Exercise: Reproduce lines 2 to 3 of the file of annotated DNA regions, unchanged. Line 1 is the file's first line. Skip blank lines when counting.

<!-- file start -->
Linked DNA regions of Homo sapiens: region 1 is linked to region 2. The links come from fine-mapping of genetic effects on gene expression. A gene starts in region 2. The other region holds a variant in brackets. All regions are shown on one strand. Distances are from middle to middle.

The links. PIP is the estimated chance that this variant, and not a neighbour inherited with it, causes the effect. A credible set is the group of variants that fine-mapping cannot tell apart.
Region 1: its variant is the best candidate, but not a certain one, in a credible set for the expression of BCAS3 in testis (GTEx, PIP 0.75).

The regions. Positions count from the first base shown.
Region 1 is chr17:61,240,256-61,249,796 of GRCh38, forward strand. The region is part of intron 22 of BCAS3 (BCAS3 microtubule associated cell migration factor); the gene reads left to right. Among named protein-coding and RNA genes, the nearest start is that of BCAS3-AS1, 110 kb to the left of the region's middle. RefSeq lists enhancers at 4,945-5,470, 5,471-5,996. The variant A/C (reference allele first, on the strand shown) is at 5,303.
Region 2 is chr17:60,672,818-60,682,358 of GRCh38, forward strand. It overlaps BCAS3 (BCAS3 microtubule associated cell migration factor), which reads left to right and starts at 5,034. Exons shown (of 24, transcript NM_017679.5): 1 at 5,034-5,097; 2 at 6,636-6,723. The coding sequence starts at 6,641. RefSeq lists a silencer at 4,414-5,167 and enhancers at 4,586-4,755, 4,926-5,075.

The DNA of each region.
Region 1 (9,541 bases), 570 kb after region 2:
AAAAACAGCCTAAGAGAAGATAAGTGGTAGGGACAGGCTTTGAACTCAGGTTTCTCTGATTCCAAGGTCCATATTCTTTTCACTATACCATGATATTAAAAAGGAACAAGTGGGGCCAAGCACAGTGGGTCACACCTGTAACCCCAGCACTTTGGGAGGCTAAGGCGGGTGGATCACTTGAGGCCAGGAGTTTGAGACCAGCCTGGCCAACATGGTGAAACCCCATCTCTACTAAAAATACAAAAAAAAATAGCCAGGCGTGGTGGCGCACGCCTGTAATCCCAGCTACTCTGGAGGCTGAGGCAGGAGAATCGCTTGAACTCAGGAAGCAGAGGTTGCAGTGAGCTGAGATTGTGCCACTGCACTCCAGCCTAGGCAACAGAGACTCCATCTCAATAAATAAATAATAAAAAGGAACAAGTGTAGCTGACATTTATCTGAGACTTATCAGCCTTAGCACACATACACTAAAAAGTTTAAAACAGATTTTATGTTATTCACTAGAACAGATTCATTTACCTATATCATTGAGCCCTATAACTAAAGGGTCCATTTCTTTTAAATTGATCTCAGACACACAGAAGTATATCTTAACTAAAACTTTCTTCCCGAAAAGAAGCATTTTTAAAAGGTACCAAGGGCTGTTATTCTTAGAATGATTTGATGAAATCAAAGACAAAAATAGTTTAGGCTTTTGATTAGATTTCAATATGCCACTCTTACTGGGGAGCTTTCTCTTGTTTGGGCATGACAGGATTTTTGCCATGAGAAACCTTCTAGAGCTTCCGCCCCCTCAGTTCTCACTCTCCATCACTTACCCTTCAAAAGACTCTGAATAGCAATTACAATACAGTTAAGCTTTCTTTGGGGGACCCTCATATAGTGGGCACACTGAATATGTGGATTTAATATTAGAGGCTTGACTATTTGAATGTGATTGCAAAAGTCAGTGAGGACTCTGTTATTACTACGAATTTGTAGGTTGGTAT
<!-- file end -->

The links. PIP is the estimated chance that this variant, and not a neighbour inherited with it, causes the effect. A credible set is the group of variants that fine-mapping cannot tell apart.
Region 1: its variant is the best candidate, but not a certain one, in a credible set for the expression of BCAS3 in testis (GTEx, PIP 0.75).